Child, you are the farmer’s daughter, the last one of your kind. This is why you must study the womb. One day soon you will grow your own crop: human beings so perfect, those of earth will not be able to resist loving them, believing them, following them without hesitation . . . even to their own demise.

Your time has almost come, DeVera. And your harvest will be our salvation. 

Nodding numbly at the answer she somehow already knew to be true, DeVera stared out the window at the frozen tundra stretched before her.

More than anything else, she wished that she was just another peaceful babe floating safely in her mother’s womb, in a world where she could be a great artist, inventor, mathematician.

Or anything other than a reaper of souls.


the last great act

painting of a woman walking on a highwire
“Auf dem Hochseil” (On the Highwire) by Wilhelm Simmler

Without a word, she dropped to the ground.

Those that had gathered below let out a unified gasp. Mothers drew young children into their bodies to shield their innocent eyes. Business men with slick hair and shiny shoes, already late for afternoon meetings, emails piling up  in their inboxes, remained frozen with shock. Some turned their faces in anguish; others buried their heads into their hands.

But Nathan refused to look away.

He had arrived at the corner of Bristoff and West 1st an hour earlier, just as he’d been directed in the letter. And there he waited, holding her words in his sweaty palms as the blue ink began to bleed into his skin.

When she appeared, stepping off the edge of the highest building with confidence and grace, he had to squint to make out her sleek silhouette. Even then, he could barely detect the slight line beneath her feet, the highwire splitting the sky.

In the letter, her words had been pleading and honest.

Nathan –

I write you requesting a specific favor. And in return, I offer you the perfect angle for a piece in your underground pub (I’m afraid it won’t be suitable for the mainstream edition). 

I’m sure you’ve heard of the most recent sanctions. They’ve moved beyond guns and liquor and cigarettes to recreational pursuits. Skydiving, long-distance running, skiing, rock climbing, hang gliding, bull riding – all sanctioned. And the list goes on; there are hundreds more.

They’re saying it’s to protect us, to keep us safe from these “high-risk” activities. Can you believe that? They’re hobbies, for Christ’s sake! But that’s the world we live in: a dictatorship under the guise of excessive mothering! 

As she began to make her way across the wire, a crowd formed on the sidewalks and street corners. For a moment, the busy world halted mid-sentence, mid-stride, mid-latte to wonder at this figure walking across the sky.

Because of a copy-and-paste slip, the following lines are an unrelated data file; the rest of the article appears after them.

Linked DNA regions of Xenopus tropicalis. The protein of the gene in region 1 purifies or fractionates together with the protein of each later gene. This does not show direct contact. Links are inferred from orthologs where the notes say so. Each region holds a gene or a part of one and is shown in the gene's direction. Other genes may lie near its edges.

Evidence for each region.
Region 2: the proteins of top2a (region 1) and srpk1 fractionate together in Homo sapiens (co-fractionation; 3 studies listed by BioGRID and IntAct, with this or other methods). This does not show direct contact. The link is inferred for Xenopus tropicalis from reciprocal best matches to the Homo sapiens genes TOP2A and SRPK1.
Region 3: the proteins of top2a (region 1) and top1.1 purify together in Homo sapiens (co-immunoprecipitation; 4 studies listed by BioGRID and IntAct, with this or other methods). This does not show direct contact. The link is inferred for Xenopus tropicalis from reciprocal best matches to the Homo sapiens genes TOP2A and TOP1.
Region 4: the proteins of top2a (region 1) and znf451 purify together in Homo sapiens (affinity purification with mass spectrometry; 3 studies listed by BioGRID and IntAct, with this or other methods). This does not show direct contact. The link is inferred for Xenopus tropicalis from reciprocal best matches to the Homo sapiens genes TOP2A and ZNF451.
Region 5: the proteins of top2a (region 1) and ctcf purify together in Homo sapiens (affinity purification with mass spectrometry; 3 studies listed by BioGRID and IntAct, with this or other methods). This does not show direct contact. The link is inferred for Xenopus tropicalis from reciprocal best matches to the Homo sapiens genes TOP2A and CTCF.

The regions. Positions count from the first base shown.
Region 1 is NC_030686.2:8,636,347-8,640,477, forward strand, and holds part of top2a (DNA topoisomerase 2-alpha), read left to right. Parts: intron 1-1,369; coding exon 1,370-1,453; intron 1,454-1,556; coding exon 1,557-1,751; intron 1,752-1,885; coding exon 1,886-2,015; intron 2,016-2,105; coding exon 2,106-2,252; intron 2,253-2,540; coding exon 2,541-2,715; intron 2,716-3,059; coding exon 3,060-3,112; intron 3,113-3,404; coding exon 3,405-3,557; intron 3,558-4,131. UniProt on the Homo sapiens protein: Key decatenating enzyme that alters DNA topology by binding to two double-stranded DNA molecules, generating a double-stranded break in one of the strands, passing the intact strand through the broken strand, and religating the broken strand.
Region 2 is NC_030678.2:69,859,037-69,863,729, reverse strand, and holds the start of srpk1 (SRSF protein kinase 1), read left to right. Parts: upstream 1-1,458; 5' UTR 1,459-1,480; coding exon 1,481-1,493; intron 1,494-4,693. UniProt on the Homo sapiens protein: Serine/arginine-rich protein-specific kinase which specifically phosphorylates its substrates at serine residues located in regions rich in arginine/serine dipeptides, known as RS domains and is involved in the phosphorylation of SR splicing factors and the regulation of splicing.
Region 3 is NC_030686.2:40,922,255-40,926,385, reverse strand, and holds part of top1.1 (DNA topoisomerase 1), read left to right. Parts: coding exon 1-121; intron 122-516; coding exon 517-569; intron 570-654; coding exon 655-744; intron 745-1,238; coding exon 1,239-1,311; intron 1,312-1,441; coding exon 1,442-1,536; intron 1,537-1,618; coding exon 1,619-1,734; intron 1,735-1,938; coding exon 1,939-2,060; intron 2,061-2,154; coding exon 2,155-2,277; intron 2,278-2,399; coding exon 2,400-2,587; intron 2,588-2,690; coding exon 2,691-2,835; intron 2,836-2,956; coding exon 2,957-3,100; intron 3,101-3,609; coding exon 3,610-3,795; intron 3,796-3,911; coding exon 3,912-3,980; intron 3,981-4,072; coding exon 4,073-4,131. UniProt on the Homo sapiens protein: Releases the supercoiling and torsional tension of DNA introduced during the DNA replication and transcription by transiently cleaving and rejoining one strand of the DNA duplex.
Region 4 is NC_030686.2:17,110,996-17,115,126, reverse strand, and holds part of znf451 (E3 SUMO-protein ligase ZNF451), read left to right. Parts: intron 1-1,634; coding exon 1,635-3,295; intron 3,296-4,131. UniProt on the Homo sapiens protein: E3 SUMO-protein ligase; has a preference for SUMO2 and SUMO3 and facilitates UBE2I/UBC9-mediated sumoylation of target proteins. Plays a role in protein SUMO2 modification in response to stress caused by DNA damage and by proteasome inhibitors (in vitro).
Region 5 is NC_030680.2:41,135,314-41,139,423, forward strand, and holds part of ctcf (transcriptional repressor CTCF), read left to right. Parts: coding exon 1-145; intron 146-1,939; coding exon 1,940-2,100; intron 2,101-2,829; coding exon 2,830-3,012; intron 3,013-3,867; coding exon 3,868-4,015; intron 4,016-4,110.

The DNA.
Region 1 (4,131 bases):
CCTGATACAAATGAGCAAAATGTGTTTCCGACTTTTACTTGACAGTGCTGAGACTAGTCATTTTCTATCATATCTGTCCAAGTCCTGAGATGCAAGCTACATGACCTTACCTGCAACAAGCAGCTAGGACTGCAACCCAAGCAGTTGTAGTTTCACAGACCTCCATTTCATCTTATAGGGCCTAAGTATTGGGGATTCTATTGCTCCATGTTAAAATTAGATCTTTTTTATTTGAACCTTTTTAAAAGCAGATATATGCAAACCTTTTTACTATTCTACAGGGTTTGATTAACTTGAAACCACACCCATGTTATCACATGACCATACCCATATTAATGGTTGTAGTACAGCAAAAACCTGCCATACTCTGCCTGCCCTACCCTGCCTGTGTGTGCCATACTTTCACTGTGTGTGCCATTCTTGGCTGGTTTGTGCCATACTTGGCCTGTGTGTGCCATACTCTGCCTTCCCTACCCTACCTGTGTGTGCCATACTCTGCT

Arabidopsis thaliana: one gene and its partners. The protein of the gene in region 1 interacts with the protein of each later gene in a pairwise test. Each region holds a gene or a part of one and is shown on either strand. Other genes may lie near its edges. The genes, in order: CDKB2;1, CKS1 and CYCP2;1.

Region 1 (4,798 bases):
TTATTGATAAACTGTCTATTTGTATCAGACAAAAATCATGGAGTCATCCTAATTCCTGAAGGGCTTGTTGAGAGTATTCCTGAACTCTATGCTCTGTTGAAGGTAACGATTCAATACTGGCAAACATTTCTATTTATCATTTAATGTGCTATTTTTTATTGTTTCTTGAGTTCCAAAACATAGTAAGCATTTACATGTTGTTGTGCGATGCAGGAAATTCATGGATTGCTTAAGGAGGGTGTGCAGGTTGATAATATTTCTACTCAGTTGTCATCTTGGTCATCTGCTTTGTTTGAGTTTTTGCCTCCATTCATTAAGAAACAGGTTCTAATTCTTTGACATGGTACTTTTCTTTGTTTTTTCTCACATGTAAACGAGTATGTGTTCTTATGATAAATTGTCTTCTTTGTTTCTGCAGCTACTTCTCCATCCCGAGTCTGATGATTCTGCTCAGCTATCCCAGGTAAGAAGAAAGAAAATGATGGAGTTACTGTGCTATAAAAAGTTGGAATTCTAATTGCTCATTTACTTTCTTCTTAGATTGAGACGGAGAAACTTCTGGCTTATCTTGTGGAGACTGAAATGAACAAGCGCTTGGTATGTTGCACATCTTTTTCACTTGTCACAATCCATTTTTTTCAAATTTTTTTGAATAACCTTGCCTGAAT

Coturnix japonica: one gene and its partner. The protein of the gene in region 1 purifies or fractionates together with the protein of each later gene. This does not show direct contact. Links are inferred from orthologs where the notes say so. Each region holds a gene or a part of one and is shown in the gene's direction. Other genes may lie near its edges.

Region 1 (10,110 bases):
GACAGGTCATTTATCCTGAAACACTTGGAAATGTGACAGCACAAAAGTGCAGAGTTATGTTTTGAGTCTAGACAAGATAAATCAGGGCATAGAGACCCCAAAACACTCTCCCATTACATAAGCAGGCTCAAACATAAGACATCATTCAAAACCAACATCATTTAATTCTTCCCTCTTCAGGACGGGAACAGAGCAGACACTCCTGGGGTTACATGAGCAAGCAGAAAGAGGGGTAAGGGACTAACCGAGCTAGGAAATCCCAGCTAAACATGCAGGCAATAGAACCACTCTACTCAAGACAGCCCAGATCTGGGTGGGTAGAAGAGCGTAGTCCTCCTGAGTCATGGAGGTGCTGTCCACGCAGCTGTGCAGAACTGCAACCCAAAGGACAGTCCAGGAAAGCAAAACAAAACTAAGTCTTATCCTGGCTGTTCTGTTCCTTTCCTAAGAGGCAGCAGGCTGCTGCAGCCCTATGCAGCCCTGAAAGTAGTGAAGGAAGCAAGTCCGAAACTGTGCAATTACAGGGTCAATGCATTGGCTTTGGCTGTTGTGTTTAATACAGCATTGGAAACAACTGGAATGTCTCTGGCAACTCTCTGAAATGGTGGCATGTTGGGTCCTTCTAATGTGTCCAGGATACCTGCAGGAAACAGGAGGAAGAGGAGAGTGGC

This isn’t about risk, Nathan. No, no, no. It’s never been about that. This is about stifling what drives us, what gives us purpose. This is about stomping out our embers of passion. This is about breaking us down. 

Soon, it’ll be painting and singing and writing. They’ll say they’ve linked creativity to brain cancer; they’ll offer data from their own studies to back the claims.

That’s why you started the underground paper, isn’t it, Nathan? Because they took away your editorials? No more opinions, just the facts, right?

Only minutes had passed before marshals from the Enforcement could be seen from the roofs of both buildings – the one she had stepped off of and the one she was destined for. They waited eagerly for her arrival, like predators who had chased their prey up a tree. But she seemed not to notice their presence, focused solely on her act and nothing more.

Of course, the skywalk was on the sanction list. Hell, the old-fashioned tightrope made the list! But I can’t give it up, Nathan. It’s all I’ve ever known. 

I’ve got a plan to prove them wrong. And I need you there. I need you to cover the story. 

Come to the meeting of Bristoff and West 1st – in front of the old stock exchange – the first Monday in April, 1:55 in the afternoon. You’ll know where to look for me.

Please bring your camera – and don’t be late.



Suspended halfway between the two high rises, her progress stopped. Motionless except the wind whipping her ponytail with violent ferocity, she raised her head first to the overcast sky. Then shifted her gaze to what waited below.

Nathan felt the sudden, overwhelming sensation of his lunch rising in his stomach. It had not occurred to him before that moment that she had no intention of making it across.

Unrolling the wrinkled letter once more, he saw something he had missed: a postscript scrawled across the back in faint pencil.

The most high-risk activity of them all is denying ourselves what we love. We simply cannot survive it.

We have to let them know. We have to let everyone know.

Nathan looked up only to see her fold her arms across her chest before letting herself fall backward, the triumphant finale to her last great act.

Grabbing the camera from around his neck, he waited for his shot as she fell from the sky.


playing the victim

“He left a voice mail,” I muttered, eyes locked on my cracked cell phone screen.

“He did what?” Izzie called, her head stuck inside the kitchen pantry. I waited until she re-emerged to respond.

“A voice mail. He left a voice mail on my phone. Last night.”

“Well,” she spun on her heels, thrusting a wooden spoon in my direction, “What did it say?”

My gaze shifted from her to the phone. “I . . . I don’t know,” I stammered.

“You don’t know?” she called back, her body returning toward the stove.

“Yeah,” I replied softly. “I don’t know. I haven’t listened to it.”

But Izzie was humming to herself now, reading the directions on the back of a box of whole wheat pasta, focused on the task at hand.